However, his interests gradually shifted towards the country’s young population. With almost 70% of people aged under 25 years old, Percovich began to wonder why there were so few investments in Afghan youth, and he stumbled on a way to help when he noticed that many of the young kids he regularly saw had become captivated by his preferred mode of transport: skateboarding. While he worked during the day, he would lend his skateboards to a few local children, who got hooked on the feeling of freedom skateboarding provided them. He soon realised that this could be a way to engage and build a community for these young people, and Skateistan started to take shape.
‘It had to be driven by what needs were perceived by Afghans. That’s where my idea, the idea of Skateistan, came from – it needed to actually be driven by the kids, since it started with kids saying “We need more skateboards!”‘ Oliver remembers. With the help of international donors and skateboard industry partners, this idea began to become a reality, and the organisation officially registered as an Afghan NGO just a few years later, in 2009. In this same year, Skateistan was able to open its first skate school, bringing skateboarding and education together.
During this time, girls had also started joining in and taking advantage of the community and the opportunities that were forming through Skateistan. Although most Afghan girls weren’t allowed to play sports due to social norms, the skateboard was seen more as a toy and provided a loophole allowing them to join in. Recognising the important barriers that were being broken down, Skateistan committed to remaining a safe environment for both boys and girls, much to the delight of their students.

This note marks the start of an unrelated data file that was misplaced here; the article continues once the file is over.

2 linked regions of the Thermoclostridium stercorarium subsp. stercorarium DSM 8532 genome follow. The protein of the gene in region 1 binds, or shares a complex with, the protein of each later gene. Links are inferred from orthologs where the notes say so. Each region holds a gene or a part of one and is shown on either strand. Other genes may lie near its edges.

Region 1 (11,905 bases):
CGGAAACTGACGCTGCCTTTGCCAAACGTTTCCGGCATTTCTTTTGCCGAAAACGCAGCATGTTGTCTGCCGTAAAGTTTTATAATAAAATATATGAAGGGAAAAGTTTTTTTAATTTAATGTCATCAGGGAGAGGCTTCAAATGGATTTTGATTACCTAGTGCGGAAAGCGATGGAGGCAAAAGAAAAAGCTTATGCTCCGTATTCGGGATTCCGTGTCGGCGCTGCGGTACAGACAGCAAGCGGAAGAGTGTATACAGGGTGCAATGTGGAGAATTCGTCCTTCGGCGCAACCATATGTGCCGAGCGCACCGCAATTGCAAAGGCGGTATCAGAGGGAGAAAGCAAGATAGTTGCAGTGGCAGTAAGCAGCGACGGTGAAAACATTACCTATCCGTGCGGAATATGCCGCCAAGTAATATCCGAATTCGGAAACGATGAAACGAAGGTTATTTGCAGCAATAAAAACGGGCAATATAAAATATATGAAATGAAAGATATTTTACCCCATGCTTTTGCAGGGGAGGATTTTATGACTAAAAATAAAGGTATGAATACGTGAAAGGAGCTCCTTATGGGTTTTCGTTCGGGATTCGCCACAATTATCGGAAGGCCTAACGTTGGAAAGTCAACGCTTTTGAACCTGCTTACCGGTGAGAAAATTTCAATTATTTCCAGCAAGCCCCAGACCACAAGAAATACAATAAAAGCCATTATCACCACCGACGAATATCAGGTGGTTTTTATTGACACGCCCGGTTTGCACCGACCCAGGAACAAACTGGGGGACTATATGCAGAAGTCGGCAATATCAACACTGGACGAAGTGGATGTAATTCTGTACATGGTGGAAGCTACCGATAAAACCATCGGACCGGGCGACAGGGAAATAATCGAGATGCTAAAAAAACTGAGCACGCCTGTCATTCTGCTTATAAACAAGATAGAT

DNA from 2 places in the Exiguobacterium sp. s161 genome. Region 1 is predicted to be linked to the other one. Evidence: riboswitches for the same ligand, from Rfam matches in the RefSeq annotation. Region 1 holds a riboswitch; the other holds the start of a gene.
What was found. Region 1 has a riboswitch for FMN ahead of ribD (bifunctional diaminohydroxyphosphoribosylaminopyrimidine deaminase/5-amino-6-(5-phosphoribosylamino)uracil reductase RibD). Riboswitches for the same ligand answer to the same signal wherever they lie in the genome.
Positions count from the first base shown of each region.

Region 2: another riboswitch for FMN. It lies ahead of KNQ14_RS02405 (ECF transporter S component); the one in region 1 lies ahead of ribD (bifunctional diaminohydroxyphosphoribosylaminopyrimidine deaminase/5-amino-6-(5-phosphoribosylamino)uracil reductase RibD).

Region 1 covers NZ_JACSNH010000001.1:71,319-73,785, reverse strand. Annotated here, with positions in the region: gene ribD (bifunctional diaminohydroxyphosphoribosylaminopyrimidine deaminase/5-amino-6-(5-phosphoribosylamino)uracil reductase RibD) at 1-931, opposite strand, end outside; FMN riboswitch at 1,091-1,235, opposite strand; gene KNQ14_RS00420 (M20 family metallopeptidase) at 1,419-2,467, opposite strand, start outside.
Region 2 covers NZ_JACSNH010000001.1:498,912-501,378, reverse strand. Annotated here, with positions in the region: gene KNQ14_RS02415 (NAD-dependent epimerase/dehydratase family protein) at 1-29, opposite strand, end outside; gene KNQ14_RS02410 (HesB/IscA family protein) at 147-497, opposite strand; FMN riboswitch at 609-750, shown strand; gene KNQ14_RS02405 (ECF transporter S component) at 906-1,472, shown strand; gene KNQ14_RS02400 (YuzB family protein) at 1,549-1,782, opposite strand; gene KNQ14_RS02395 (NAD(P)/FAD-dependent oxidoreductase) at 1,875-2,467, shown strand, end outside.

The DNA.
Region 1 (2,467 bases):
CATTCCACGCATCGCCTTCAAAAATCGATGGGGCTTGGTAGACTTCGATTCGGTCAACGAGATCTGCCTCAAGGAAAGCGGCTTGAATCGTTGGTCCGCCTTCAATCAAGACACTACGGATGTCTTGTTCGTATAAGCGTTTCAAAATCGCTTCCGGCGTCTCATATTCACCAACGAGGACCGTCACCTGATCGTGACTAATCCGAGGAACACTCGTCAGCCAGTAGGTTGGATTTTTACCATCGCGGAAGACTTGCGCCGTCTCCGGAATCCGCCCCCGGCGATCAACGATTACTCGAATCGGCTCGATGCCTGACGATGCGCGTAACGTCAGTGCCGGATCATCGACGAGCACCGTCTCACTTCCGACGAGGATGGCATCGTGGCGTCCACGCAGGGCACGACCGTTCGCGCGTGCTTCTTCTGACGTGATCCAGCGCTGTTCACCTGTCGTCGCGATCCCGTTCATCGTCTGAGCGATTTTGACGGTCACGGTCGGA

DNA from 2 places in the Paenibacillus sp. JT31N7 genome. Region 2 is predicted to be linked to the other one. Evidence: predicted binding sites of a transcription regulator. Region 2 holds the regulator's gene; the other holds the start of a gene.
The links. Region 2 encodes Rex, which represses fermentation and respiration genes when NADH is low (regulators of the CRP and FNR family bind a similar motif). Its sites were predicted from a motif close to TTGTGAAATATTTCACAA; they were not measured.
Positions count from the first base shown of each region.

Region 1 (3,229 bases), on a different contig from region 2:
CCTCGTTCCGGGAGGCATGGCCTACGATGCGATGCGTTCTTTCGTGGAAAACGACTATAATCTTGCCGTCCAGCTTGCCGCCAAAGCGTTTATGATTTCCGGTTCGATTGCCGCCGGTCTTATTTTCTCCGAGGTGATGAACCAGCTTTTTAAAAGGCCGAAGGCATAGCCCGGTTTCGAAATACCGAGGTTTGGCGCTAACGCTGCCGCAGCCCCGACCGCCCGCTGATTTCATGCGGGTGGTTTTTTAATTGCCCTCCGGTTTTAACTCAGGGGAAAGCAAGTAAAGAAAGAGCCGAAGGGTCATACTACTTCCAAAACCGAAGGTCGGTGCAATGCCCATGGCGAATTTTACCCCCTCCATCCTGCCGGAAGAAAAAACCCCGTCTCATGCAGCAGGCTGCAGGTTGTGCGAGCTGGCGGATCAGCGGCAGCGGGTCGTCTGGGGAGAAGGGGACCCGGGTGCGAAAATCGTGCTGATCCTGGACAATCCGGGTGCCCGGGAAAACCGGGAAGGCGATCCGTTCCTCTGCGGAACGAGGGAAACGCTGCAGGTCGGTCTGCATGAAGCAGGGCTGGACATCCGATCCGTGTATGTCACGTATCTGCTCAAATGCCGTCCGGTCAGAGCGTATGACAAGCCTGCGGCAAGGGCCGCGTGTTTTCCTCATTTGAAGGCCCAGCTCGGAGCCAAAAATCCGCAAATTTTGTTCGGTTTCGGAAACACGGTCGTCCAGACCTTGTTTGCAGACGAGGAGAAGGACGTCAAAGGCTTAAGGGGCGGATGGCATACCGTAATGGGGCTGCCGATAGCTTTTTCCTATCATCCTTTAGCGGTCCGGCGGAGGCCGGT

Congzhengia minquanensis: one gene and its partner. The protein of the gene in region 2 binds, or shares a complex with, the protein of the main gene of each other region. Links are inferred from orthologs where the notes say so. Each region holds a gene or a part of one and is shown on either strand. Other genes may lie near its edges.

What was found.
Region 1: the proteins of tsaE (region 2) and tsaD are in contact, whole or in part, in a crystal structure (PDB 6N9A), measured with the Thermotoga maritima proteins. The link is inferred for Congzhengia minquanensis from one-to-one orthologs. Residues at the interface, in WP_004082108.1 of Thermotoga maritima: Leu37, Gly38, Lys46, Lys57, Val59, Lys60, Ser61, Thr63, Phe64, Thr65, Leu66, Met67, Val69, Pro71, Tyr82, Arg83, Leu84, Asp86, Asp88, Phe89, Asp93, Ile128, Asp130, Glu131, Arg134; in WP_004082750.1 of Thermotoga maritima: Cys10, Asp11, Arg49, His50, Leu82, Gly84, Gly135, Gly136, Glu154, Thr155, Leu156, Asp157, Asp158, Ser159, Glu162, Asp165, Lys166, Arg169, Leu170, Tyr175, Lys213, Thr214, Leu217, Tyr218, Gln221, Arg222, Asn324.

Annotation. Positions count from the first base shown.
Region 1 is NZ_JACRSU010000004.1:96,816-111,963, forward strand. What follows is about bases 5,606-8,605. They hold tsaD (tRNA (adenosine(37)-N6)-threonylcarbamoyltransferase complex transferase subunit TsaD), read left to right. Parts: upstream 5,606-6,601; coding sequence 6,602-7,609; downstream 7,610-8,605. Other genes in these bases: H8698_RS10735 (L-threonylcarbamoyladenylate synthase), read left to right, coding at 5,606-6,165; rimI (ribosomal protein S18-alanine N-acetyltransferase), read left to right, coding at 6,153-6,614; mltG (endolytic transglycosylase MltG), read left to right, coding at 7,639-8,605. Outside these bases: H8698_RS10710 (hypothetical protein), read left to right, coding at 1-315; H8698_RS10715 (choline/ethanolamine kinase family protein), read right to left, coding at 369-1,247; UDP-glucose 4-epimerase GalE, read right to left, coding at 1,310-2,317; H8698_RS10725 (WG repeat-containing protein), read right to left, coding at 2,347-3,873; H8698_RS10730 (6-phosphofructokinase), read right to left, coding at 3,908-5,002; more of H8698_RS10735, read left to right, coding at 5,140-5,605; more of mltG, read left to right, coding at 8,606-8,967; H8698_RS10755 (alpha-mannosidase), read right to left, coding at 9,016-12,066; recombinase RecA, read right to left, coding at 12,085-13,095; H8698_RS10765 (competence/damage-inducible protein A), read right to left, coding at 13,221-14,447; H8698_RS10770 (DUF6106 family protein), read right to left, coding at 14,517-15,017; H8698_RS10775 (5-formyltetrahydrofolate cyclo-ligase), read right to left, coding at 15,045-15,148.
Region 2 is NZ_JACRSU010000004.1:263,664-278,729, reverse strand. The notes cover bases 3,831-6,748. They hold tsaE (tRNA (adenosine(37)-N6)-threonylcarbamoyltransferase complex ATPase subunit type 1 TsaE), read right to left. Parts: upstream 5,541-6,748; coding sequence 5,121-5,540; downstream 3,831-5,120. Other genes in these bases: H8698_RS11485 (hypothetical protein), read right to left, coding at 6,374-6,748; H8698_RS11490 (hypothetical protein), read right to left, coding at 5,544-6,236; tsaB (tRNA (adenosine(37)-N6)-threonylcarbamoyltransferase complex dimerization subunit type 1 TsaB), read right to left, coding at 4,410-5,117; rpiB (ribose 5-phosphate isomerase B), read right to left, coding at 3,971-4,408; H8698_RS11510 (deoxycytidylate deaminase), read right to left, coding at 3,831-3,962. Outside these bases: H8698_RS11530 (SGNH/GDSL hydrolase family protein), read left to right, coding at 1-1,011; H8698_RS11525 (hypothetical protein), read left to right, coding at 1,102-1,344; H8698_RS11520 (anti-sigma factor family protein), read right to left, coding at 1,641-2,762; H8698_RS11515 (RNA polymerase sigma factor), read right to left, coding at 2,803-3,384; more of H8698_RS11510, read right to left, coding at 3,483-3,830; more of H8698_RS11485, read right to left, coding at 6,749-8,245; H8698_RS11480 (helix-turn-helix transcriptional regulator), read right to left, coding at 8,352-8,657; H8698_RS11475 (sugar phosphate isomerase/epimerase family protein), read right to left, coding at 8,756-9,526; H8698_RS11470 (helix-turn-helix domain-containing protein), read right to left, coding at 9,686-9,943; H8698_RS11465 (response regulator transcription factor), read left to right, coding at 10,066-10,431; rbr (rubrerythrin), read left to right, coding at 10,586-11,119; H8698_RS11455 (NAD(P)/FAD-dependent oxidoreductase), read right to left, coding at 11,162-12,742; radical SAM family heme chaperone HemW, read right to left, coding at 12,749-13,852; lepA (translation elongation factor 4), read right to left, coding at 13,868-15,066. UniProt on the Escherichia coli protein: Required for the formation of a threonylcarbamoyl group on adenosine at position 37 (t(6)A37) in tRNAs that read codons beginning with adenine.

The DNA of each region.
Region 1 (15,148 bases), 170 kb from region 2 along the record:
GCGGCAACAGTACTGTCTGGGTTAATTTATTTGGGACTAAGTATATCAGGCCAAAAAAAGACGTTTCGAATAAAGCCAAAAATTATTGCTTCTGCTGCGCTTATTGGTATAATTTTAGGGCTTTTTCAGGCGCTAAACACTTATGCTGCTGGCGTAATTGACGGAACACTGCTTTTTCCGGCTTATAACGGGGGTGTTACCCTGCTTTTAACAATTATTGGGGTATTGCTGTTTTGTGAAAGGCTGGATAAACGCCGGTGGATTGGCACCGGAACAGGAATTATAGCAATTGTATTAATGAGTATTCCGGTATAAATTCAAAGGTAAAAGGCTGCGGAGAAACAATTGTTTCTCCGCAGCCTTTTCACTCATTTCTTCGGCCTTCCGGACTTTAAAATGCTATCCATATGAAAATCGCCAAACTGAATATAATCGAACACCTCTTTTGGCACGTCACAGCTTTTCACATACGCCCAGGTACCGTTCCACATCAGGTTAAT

‘People who say something against girl skaters don’t know that girls and boys have the equal right to skate,’ says Mahdia*, a Skateistan outreach student. Percovich agrees, pointing out that ‘the lack of opportunities in sport and education for females is not just an issue affecting Afghanistan, but many other countries around the world.’
In 2011, the NGO grew beyond Afghanistan to include Skateistan Cambodia, and just a few years later in 2014, Skateistan South Africa. It was around this time that Skateistan moved its international administrative headquarters from Kabul to Berlin. The inspiring NGO believes that positive social change happens when children are educated on how to take care of themselves and their communities, and their integrated programs reflect this community-orientated ethos.
The Skateistan programs are aimed at children from five to 17 years old, with a strong focus on inclusion for girls, children with disabilities and children from low-income backgrounds. They do this with four core projects that aim to educate, outreach and motivate. As Tony Hawk, pro skater, advisory board member and Citizen of Skateistan, points out, ‘Skateistan is not just about skating. It’s about giving people life skills and hope for their future.’
The children and youth who get involved with Skateistan become apart of an ever-growing community, and as participants get older, they can become role models both within the program and for their wider community. Nhoeun, an educator with the program in Cambodia, explains that ‘Skateistan permits us to help the poorest children. We do a very good job and I’m proud to be a part of that.’ The award-winning organisation uses sport as a tool to foster community, and this month celebrated its 10th birthday, marking a decade of empowering youth through skateboarding and education. They continue to grow and inspire young people in Afghanistan, Cambodia, South Africa and across the world with their global platform and specialised programs.